Part of the Project
A piece of advice once offered by Eleanor Roosevelt is to do one thing every day that scares you. In 1997, I did something so terrifying I was able to subsist on the fear credits for many cautious months. I flew to South Africa, a country I had only heard about, on a continent I had never seen, to deliver a lecture at a conference called the Second International Design Indaba.
At that point in my career, I was managing editor of the graphic design magazine Print in New York but had done precious little public speaking. Nor did it help my sagging confidence that I was admitted to the stage only as the replacement for the editor of the typography magazine U&lc.
To make matters scarier, I was invited with the understanding that I would write an article about the state of South African graphic design after I had undertaken a week-long tour of studios and ad agencies in Johannesburg, Durban, and Cape Town. Of course, the state of South African design in 1997 was intimately connected to the state of South African business and culture, so on top of everything else I found myself, three years after the election of Nelson Mandela, reporting on an industry in radical transition.
I called the article “Learning from Madiba” in reference to what I described as Mandela’s “brightly patterned shirts that make him a walking vernacular design statement. The look is neither East nor West nor First World nor Third World nor even subequatorial.” Like the multicolored South African flag, the shirts were all-inclusive and accessible. I saw them as a potent symbol in a country that was grappling for a new visual language.
“In the New South Africa,” I wrote, “many designers are rebelling against the ‘Eurocentrism’ of marketing strategies – the direct translation or unadulterated appeal of American and European values and imagery. Nike and Michael Jordan are deities here, too. And it is still possible to see images of colonial South Africa – Bushmen, lions, grass huts – on brandy packages designed for export. More subtle and pervasive are the ocher and brown tones and geometric patterns that signify some generic concept of ‘Africanness’ though they relate to no particular indigenous style.”
Trembling in my platform sandals, I spoke at the Indaba about the digital marvels and nightmares wrought alike by contemporary technology. I was tired of hearing designers proclaim – as they often did in those days – that the computer was nothing but a tool.
I remember showing the farthest edges of the avant-garde that a 1990s American corporate clientele would sanction (there must have been a fair amount of David Carson among my slides). And I lingered over the ethics of photomanipulation. A very satisfying gasp erupted when I showed, side by side, the infamous Time magazine portrait of O.J. Simpson, darkened in Photoshop, and the same mug shot as it appeared, unretouched, on the cover of Newsweek.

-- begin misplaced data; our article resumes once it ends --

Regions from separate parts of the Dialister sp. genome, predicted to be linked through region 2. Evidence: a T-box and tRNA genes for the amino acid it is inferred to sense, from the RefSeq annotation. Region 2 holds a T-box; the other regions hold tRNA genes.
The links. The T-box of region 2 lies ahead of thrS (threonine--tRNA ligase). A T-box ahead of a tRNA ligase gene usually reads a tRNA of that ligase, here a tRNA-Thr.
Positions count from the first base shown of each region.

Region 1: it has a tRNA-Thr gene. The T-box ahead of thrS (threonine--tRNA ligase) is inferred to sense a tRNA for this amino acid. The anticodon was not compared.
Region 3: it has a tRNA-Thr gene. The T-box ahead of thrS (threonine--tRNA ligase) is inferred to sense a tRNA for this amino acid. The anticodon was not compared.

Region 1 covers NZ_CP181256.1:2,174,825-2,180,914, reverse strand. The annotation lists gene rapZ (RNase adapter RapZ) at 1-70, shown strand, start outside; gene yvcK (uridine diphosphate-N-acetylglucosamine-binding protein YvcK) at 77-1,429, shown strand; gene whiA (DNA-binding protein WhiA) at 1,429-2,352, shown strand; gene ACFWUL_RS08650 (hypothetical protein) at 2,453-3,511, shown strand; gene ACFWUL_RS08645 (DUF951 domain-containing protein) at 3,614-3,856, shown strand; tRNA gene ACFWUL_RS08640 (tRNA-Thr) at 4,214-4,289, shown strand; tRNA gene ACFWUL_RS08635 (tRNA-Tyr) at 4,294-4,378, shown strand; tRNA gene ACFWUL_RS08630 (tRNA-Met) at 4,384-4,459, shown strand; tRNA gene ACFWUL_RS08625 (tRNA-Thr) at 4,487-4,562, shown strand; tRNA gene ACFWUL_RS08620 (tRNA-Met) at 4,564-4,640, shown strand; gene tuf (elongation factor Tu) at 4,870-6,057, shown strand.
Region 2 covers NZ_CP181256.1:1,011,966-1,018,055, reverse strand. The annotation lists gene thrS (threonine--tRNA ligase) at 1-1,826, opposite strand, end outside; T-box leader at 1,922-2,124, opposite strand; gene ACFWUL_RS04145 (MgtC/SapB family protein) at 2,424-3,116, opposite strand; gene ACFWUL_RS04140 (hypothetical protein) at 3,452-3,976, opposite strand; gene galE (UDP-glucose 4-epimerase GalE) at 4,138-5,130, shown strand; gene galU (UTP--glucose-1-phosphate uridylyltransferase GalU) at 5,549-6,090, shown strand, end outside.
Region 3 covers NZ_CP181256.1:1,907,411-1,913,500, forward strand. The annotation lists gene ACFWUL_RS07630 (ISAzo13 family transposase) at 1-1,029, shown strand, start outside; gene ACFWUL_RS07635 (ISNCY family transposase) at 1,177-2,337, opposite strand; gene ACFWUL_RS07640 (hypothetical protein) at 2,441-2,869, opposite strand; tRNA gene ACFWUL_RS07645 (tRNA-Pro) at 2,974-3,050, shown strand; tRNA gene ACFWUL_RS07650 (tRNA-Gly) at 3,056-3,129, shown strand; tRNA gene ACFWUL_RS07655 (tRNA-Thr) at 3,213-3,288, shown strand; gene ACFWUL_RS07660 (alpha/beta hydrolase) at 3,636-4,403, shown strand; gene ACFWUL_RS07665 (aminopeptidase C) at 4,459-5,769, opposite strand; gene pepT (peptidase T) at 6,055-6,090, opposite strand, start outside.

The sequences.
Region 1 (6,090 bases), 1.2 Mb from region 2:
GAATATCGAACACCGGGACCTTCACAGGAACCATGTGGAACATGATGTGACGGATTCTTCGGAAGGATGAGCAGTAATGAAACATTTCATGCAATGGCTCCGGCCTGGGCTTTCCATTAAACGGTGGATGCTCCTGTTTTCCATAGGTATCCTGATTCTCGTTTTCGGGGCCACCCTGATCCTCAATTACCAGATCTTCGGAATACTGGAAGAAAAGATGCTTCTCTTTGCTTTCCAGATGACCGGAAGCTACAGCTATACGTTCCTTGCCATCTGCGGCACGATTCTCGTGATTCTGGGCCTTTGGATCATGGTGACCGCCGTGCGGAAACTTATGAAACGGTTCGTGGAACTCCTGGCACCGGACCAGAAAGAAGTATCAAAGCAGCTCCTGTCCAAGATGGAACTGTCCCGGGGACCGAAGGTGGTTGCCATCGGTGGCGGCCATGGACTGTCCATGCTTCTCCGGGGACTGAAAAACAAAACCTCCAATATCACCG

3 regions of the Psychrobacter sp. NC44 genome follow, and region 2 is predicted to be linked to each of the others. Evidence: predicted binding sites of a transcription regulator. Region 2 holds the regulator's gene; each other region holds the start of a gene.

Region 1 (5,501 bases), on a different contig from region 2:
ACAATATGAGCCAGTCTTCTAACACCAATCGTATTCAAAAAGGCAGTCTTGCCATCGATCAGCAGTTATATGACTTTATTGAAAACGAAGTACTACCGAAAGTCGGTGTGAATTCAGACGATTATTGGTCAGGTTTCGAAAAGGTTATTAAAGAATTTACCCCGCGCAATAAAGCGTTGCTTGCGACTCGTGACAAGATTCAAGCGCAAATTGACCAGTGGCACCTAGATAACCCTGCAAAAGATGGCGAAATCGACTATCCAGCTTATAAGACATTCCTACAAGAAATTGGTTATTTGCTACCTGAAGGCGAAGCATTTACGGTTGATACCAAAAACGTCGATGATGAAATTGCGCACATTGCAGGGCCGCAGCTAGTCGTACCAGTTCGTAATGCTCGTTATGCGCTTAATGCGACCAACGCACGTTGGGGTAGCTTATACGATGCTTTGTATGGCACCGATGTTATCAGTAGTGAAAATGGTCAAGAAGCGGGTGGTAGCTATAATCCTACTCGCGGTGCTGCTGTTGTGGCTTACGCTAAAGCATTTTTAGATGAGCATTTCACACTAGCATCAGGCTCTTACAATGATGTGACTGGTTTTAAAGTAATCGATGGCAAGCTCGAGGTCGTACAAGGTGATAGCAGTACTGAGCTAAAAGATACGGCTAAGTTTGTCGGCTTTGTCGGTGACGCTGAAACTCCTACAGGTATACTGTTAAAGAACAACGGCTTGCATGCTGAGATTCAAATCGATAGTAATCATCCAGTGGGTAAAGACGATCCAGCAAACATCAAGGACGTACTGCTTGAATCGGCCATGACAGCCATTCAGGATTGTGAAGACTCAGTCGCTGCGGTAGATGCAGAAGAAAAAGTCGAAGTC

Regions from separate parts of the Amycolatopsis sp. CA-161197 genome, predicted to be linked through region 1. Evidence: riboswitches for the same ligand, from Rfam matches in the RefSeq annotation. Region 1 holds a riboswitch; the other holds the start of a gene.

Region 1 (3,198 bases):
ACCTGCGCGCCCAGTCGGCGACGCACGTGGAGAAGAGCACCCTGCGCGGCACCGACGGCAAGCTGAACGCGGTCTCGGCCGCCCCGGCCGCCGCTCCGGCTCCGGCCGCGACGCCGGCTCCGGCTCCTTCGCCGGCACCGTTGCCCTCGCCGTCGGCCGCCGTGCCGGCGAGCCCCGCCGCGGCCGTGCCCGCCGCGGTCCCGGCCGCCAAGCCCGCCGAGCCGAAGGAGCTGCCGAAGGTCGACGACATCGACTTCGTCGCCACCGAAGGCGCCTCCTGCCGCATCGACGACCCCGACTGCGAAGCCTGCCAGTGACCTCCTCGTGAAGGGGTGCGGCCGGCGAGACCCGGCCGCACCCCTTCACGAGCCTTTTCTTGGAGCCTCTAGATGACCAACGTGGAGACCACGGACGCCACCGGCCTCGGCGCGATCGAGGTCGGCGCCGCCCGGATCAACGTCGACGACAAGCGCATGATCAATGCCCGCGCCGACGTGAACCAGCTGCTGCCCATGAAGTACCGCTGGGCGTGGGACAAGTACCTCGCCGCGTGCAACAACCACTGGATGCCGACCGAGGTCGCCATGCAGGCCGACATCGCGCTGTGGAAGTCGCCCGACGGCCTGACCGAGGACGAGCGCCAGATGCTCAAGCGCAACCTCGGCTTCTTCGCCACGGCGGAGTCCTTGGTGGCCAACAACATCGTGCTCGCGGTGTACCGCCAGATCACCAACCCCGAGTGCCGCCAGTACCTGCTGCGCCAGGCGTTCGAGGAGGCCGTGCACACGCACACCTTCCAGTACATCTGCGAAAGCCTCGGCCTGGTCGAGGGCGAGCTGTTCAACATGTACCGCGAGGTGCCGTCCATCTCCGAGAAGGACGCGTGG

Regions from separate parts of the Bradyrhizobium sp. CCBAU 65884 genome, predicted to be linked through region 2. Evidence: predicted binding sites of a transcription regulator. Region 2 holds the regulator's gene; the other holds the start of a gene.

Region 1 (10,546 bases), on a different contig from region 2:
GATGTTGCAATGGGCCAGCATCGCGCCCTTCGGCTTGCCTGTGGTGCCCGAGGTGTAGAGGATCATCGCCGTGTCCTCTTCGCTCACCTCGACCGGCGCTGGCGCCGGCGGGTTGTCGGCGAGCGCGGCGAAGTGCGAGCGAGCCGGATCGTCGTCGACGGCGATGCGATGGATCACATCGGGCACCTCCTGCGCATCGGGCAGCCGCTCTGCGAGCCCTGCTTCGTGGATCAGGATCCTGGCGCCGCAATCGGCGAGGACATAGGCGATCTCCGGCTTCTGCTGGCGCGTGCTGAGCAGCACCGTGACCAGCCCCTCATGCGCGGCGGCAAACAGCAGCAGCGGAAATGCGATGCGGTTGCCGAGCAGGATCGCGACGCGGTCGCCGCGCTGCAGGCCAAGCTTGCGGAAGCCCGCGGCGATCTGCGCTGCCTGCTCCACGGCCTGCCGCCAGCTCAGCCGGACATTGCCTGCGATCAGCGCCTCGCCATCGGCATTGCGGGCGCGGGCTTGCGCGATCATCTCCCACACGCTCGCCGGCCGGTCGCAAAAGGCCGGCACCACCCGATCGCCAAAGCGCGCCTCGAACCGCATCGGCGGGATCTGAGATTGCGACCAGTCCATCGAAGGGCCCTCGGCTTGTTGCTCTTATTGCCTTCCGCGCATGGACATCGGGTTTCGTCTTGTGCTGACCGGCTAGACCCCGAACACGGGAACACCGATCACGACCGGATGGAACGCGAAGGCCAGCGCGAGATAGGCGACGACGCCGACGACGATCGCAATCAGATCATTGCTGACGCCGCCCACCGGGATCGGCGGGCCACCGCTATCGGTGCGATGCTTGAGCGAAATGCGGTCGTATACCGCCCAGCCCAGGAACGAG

Not that I had anything to teach hyper-wired South Africans about technology. Quite the contrary. While visiting the online agency Electric Ocean in Cape Town, I was introduced to a website that had been launched by a Seattle-based company called Amazon.
Yes, I saw it there first.
I have been indebted to South Africans for enlarging my universe ever since. Garth Walker, who took me on a tour of Cape Point that first visit, introduced me to the work of Pieter Hugo, Mikhael Subotzky, and Peet Pienaar, all of whom I published as editor of other magazines. I’ve returned to Cape Town three times over the past fifteen years and continued building my database of South African talent: Greg and Roché Dry, Marisa Fick-Jordan, Heath Nash, Amanda Laird Cherry, Luyanda Mpahlwa and Richard Hart, to name a very few. When I left print journalism to edit a website about design and social change, I found potent material in the mosaic Rock Girl benches overseen by Lovell Friedman and in the socially minded inventions of XYZ Design.
Cape Town is a long way for a New Yorker to travel for overdue cultural insights but the payoff is tremendous. There is particular pleasure in cracking open a fresh experience, whether it’s a first sighting of a William Kentridge canvas (South African National Gallery, 1997) or a first live performance by Hugh Masekela (CTICC, 2010). It happened last year when I saw Laduma Ngxokolo’s sweaters, with bright patterns based on Xhosa initiation rites. They were electrifying, which is not to say terrifying.